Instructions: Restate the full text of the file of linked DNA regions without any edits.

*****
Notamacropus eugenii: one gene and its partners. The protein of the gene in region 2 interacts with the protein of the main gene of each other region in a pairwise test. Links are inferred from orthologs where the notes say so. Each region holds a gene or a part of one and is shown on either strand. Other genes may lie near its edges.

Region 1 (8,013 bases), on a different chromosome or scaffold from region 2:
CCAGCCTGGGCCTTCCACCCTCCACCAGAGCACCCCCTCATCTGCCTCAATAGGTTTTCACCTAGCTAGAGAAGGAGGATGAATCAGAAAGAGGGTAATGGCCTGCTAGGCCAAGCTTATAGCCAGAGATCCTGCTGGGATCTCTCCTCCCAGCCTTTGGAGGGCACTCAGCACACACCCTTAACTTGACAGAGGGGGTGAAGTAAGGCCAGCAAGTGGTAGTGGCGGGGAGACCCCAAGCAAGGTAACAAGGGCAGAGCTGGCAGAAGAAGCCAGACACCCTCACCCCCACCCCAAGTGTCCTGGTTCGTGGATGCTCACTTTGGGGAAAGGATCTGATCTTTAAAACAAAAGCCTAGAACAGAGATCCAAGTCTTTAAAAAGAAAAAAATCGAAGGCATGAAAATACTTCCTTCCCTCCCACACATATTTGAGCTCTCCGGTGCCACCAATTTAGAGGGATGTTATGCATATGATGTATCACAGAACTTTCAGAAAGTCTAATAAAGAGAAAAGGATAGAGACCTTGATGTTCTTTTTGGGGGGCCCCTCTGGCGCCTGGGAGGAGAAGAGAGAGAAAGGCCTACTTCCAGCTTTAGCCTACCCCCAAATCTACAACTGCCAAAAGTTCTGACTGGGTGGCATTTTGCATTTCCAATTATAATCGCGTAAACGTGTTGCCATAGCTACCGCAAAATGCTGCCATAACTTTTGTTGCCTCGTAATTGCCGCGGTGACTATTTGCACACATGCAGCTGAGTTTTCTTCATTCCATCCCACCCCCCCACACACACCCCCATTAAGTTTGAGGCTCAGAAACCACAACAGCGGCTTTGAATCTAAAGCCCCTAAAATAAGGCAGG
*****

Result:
Notamacropus eugenii: one gene and its partners. The protein of the gene in region 2 interacts with the protein of the main gene of each other region in a pairwise test. Links are inferred from orthologs where the notes say so. Each region holds a gene or a part of one and is shown on either strand. Other genes may lie near its edges.

Region 1 (8,013 bases), on a different chromosome or scaffold from region 2:
CCAGCCTGGGCCTTCCACCCTCCACCAGAGCACCCCCTCATCTGCCTCAATAGGTTTTCACCTAGCTAGAGAAGGAGGATGAATCAGAAAGAGGGTAATGGCCTGCTAGGCCAAGCTTATAGCCAGAGATCCTGCTGGGATCTCTCCTCCCAGCCTTTGGAGGGCACTCAGCACACACCCTTAACTTGACAGAGGGGGTGAAGTAAGGCCAGCAAGTGGTAGTGGCGGGGAGACCCCAAGCAAGGTAACAAGGGCAGAGCTGGCAGAAGAAGCCAGACACCCTCACCCCCACCCCAAGTGTCCTGGTTCGTGGATGCTCACTTTGGGGAAAGGATCTGATCTTTAAAACAAAAGCCTAGAACAGAGATCCAAGTCTTTAAAAAGAAAAAAATCGAAGGCATGAAAATACTTCCTTCCCTCCCACACATATTTGAGCTCTCCGGTGCCACCAATTTAGAGGGATGTTATGCATATGATGTATCACAGAACTTTCAGAAAGTCTAATAAAGAGAAAAGGATAGAGACCTTGATGTTCTTTTTGGGGGGCCCCTCTGGCGCCTGGGAGGAGAAGAGAGAGAAAGGCCTACTTCCAGCTTTAGCCTACCCCCAAATCTACAACTGCCAAAAGTTCTGACTGGGTGGCATTTTGCATTTCCAATTATAATCGCGTAAACGTGTTGCCATAGCTACCGCAAAATGCTGCCATAACTTTTGTTGCCTCGTAATTGCCGCGGTGACTATTTGCACACATGCAGCTGAGTTTTCTTCATTCCATCCCACCCCCCCACACACACCCCCATTAAGTTTGAGGCTCAGAAACCACAACAGCGGCTTTGAATCTAAAGCCCCTAAAATAAGGCAGG